Michael Hickey

Session 1: Social and Scientific Discovery

Hoosick Falls Resident

Discovered PFOA contamination in Hoosick Falls after his father passed away from kidney cancer.

Sharon Lerner

Session 1: Social and Scientific Dicovery, Workshop

Investigative Reporter, The Intercept and Type Investigations

Sharon Lerner covers health and the environment for The Intercept and is a reporting fellow at the Type Investigations. Her work has also appeared in the New York Times, The Nation, and the Washington Post, among other publications, and has received awards from the Society for Environmental Journalists, the American Public Health Association, the Park Center for Independent Media, the Women and Politics Institute, and the Newswoman’s Club of New York. Her series, The Teflon Toxin, was a finalist for a National Magazine Award.

Courtney Carignan

Session 2: PFOA and PFOS Manufacturing Sites, Workshop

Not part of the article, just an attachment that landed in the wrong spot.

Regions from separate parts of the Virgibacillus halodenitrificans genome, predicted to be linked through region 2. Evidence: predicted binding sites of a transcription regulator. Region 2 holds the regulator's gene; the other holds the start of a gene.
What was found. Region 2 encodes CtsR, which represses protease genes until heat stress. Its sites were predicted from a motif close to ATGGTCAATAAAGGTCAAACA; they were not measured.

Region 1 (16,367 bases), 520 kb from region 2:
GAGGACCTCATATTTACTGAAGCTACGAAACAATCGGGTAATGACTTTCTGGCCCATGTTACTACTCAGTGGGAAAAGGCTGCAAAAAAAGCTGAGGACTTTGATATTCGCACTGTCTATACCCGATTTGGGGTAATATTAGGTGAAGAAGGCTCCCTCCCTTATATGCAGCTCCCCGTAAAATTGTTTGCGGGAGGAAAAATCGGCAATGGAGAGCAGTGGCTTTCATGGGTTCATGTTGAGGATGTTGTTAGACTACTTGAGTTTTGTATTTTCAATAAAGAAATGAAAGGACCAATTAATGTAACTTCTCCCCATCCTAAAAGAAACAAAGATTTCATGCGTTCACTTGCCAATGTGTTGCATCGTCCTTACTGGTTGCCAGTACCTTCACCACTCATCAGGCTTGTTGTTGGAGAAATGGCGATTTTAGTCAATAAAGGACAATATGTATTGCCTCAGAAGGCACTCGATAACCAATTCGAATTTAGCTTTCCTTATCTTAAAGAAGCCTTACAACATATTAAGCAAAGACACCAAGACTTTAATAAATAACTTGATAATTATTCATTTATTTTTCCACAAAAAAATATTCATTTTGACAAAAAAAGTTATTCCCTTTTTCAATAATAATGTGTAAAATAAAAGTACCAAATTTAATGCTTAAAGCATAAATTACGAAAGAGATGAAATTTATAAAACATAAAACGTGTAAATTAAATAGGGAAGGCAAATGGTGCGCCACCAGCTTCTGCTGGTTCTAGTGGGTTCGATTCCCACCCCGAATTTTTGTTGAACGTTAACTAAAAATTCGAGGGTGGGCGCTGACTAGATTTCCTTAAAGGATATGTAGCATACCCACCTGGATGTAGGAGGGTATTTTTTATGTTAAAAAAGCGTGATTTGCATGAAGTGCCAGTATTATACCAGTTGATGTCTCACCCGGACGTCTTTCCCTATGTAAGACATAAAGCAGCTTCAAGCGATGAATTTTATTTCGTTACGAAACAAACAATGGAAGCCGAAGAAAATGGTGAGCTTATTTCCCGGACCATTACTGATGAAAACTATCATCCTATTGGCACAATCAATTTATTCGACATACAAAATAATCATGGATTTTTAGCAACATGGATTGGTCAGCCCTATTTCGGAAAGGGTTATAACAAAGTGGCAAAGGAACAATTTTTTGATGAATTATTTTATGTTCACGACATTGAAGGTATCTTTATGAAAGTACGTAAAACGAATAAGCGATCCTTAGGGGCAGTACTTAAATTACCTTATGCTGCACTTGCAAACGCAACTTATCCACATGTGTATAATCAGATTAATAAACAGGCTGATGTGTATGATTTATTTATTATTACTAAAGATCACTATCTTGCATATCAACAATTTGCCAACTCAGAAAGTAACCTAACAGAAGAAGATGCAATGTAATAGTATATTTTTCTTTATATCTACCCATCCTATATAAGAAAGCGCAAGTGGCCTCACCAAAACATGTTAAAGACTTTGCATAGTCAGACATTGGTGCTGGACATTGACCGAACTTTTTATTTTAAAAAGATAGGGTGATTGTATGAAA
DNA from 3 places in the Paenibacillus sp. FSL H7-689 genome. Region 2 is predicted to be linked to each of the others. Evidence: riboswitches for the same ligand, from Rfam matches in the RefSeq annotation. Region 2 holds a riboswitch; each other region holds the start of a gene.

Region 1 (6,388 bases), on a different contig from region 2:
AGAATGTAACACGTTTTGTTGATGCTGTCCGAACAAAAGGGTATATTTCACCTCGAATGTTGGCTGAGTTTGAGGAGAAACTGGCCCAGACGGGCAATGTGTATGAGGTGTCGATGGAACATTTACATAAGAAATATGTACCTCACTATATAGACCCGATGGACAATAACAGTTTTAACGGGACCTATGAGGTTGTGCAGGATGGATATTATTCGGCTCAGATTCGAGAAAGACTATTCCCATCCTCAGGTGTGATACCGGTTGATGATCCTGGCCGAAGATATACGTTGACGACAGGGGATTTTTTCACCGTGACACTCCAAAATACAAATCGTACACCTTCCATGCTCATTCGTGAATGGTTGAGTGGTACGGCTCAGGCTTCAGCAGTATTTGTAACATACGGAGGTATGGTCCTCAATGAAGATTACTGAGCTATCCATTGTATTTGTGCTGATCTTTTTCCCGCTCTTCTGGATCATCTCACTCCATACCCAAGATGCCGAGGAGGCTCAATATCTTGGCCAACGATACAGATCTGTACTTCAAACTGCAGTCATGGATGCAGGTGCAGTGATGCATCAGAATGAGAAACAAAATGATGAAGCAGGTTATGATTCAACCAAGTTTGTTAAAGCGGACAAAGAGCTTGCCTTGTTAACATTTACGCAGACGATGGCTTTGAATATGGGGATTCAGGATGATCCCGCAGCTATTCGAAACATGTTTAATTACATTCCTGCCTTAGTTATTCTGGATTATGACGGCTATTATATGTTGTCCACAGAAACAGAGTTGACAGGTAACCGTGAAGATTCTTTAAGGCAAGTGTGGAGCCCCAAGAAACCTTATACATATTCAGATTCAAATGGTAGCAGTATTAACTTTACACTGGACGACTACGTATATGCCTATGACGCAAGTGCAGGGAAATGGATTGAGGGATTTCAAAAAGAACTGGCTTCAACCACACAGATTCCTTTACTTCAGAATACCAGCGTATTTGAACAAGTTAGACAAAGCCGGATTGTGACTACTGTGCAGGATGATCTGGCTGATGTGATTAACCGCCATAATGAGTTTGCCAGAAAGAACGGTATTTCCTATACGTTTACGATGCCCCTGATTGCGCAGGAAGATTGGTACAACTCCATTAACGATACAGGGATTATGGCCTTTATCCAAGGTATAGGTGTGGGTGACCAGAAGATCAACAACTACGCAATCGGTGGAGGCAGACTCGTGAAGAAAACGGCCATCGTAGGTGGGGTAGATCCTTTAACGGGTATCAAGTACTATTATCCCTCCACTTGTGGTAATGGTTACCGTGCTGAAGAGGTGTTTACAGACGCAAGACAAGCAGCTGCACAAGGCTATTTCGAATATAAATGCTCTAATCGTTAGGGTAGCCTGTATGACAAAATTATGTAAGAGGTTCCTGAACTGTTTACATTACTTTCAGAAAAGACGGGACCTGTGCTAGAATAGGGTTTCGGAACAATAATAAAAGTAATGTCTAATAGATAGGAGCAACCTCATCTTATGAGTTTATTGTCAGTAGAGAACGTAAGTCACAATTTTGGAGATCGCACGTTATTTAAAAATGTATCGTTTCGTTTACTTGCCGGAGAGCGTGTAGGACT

Assistant Professor, Michigan State University

Dr. Carignan is an environmental exposure scientist and epidemiologist whose research helps protect reproductive and child health by investigating exposure to contaminants in consumer products, drinking water and food. She works with PFAS exposed communities in New Hampshire, Massachusetts and Michigan.

David Bond

Session 2: PFOA and PFOS Manufacturing Sites

Faculty Member, Bennington College

David Bond teaches anthropology and environmental studies at Bennington College. His work turns critical attention to the proliferating problems of fossil fuels and how we might envision ways of living beyond them. Drawing from research on leaky refineries in the Caribbean, efforts to rein in the BP oil spill, corporate social responsibility in the tar sands of Alberta, and community advocacy along extractive frontiers in northern Alaska, Bond’s work has appeared in Cultural Anthropology, American Ethnologist, and Comparative Studies in Society and History. Since 2015, Bond has helped facilitate an ongoing community based research project on PFAS contamination in Hoosick Falls, Petersburgh, and Bennington. This project leverages the scientific resources of colleges and universities to produce relevant information for community concerns about PFAS contamination. At Bennington College, Bond helps direct the Center for the Advancement of Public Action (CAPA) and was a co-founder of the Bennington Prison Education Initiative (PEI).

Robert Delany

Session 2: PFOA and PFOS Manufacturing Sites

Defense and State Memorandum of Agreement Coordinator